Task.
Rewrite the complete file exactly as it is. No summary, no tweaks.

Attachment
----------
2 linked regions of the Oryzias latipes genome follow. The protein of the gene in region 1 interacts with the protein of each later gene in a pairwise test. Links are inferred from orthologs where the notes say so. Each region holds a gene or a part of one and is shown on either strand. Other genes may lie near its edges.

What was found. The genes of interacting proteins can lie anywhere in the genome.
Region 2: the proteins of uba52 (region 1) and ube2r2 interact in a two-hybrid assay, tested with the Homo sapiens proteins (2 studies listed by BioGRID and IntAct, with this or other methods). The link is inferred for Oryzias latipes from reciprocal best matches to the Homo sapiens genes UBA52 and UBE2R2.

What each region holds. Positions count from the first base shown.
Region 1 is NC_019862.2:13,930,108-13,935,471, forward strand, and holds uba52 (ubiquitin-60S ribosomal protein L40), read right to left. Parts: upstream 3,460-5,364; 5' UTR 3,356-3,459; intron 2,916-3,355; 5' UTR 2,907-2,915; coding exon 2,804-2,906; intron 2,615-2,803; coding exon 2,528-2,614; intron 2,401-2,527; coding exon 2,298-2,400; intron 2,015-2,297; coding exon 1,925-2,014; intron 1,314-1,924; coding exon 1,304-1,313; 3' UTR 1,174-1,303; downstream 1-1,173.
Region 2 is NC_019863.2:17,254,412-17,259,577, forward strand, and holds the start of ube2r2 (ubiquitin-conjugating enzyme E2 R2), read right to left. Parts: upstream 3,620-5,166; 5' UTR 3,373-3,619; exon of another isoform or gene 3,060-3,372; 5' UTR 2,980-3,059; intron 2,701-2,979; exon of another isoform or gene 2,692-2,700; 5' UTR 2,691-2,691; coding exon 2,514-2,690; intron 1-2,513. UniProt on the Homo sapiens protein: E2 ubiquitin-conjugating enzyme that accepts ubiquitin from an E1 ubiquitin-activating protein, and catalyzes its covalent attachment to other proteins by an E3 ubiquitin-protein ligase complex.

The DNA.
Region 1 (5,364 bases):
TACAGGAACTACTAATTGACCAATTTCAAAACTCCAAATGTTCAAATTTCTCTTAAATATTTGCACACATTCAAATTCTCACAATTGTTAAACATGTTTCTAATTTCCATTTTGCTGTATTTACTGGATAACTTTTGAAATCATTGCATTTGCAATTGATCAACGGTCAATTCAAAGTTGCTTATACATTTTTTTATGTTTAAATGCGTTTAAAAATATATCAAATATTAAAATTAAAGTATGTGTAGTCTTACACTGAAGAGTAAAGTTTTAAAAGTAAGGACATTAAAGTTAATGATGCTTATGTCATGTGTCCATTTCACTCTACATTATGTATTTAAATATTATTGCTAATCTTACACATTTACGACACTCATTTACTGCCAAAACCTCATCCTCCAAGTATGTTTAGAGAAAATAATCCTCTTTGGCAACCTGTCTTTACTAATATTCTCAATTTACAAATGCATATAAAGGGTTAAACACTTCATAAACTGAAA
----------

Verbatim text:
2 linked regions of the Oryzias latipes genome follow. The protein of the gene in region 1 interacts with the protein of each later gene in a pairwise test. Links are inferred from orthologs where the notes say so. Each region holds a gene or a part of one and is shown on either strand. Other genes may lie near its edges.

What was found. The genes of interacting proteins can lie anywhere in the genome.
Region 2: the proteins of uba52 (region 1) and ube2r2 interact in a two-hybrid assay, tested with the Homo sapiens proteins (2 studies listed by BioGRID and IntAct, with this or other methods). The link is inferred for Oryzias latipes from reciprocal best matches to the Homo sapiens genes UBA52 and UBE2R2.

What each region holds. Positions count from the first base shown.
Region 1 is NC_019862.2:13,930,108-13,935,471, forward strand, and holds uba52 (ubiquitin-60S ribosomal protein L40), read right to left. Parts: upstream 3,460-5,364; 5' UTR 3,356-3,459; intron 2,916-3,355; 5' UTR 2,907-2,915; coding exon 2,804-2,906; intron 2,615-2,803; coding exon 2,528-2,614; intron 2,401-2,527; coding exon 2,298-2,400; intron 2,015-2,297; coding exon 1,925-2,014; intron 1,314-1,924; coding exon 1,304-1,313; 3' UTR 1,174-1,303; downstream 1-1,173.
Region 2 is NC_019863.2:17,254,412-17,259,577, forward strand, and holds the start of ube2r2 (ubiquitin-conjugating enzyme E2 R2), read right to left. Parts: upstream 3,620-5,166; 5' UTR 3,373-3,619; exon of another isoform or gene 3,060-3,372; 5' UTR 2,980-3,059; intron 2,701-2,979; exon of another isoform or gene 2,692-2,700; 5' UTR 2,691-2,691; coding exon 2,514-2,690; intron 1-2,513. UniProt on the Homo sapiens protein: E2 ubiquitin-conjugating enzyme that accepts ubiquitin from an E1 ubiquitin-activating protein, and catalyzes its covalent attachment to other proteins by an E3 ubiquitin-protein ligase complex.

The DNA.
Region 1 (5,364 bases):
TACAGGAACTACTAATTGACCAATTTCAAAACTCCAAATGTTCAAATTTCTCTTAAATATTTGCACACATTCAAATTCTCACAATTGTTAAACATGTTTCTAATTTCCATTTTGCTGTATTTACTGGATAACTTTTGAAATCATTGCATTTGCAATTGATCAACGGTCAATTCAAAGTTGCTTATACATTTTTTTATGTTTAAATGCGTTTAAAAATATATCAAATATTAAAATTAAAGTATGTGTAGTCTTACACTGAAGAGTAAAGTTTTAAAAGTAAGGACATTAAAGTTAATGATGCTTATGTCATGTGTCCATTTCACTCTACATTATGTATTTAAATATTATTGCTAATCTTACACATTTACGACACTCATTTACTGCCAAAACCTCATCCTCCAAGTATGTTTAGAGAAAATAATCCTCTTTGGCAACCTGTCTTTACTAATATTCTCAATTTACAAATGCATATAAAGGGTTAAACACTTCATAAACTGAAA